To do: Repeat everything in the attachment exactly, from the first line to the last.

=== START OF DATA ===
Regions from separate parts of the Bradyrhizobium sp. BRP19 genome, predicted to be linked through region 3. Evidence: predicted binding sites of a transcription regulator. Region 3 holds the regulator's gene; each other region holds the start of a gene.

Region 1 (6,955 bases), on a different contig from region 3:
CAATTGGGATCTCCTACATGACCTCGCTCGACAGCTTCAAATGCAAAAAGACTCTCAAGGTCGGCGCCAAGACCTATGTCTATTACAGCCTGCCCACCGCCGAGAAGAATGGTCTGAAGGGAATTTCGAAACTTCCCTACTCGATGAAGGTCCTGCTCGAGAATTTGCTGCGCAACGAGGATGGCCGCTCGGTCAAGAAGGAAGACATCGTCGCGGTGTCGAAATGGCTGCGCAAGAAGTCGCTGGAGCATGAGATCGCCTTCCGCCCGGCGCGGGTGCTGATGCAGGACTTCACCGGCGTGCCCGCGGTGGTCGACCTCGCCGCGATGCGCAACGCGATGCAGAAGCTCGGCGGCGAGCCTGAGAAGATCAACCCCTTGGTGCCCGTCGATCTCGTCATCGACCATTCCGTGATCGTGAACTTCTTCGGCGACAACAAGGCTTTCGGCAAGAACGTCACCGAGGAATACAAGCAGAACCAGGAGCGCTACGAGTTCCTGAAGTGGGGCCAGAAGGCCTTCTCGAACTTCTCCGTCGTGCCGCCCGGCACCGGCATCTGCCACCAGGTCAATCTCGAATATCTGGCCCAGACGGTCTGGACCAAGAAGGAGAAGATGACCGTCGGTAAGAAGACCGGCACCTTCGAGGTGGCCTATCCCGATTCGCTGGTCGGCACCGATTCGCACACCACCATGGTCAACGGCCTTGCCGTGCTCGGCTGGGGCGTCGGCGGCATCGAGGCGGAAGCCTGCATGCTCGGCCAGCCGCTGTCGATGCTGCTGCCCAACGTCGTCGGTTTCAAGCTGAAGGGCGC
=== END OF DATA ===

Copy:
Regions from separate parts of the Bradyrhizobium sp. BRP19 genome, predicted to be linked through region 3. Evidence: predicted binding sites of a transcription regulator. Region 3 holds the regulator's gene; each other region holds the start of a gene.

Region 1 (6,955 bases), on a different contig from region 3:
CAATTGGGATCTCCTACATGACCTCGCTCGACAGCTTCAAATGCAAAAAGACTCTCAAGGTCGGCGCCAAGACCTATGTCTATTACAGCCTGCCCACCGCCGAGAAGAATGGTCTGAAGGGAATTTCGAAACTTCCCTACTCGATGAAGGTCCTGCTCGAGAATTTGCTGCGCAACGAGGATGGCCGCTCGGTCAAGAAGGAAGACATCGTCGCGGTGTCGAAATGGCTGCGCAAGAAGTCGCTGGAGCATGAGATCGCCTTCCGCCCGGCGCGGGTGCTGATGCAGGACTTCACCGGCGTGCCCGCGGTGGTCGACCTCGCCGCGATGCGCAACGCGATGCAGAAGCTCGGCGGCGAGCCTGAGAAGATCAACCCCTTGGTGCCCGTCGATCTCGTCATCGACCATTCCGTGATCGTGAACTTCTTCGGCGACAACAAGGCTTTCGGCAAGAACGTCACCGAGGAATACAAGCAGAACCAGGAGCGCTACGAGTTCCTGAAGTGGGGCCAGAAGGCCTTCTCGAACTTCTCCGTCGTGCCGCCCGGCACCGGCATCTGCCACCAGGTCAATCTCGAATATCTGGCCCAGACGGTCTGGACCAAGAAGGAGAAGATGACCGTCGGTAAGAAGACCGGCACCTTCGAGGTGGCCTATCCCGATTCGCTGGTCGGCACCGATTCGCACACCACCATGGTCAACGGCCTTGCCGTGCTCGGCTGGGGCGTCGGCGGCATCGAGGCGGAAGCCTGCATGCTCGGCCAGCCGCTGTCGATGCTGCTGCCCAACGTCGTCGGTTTCAAGCTGAAGGGCGC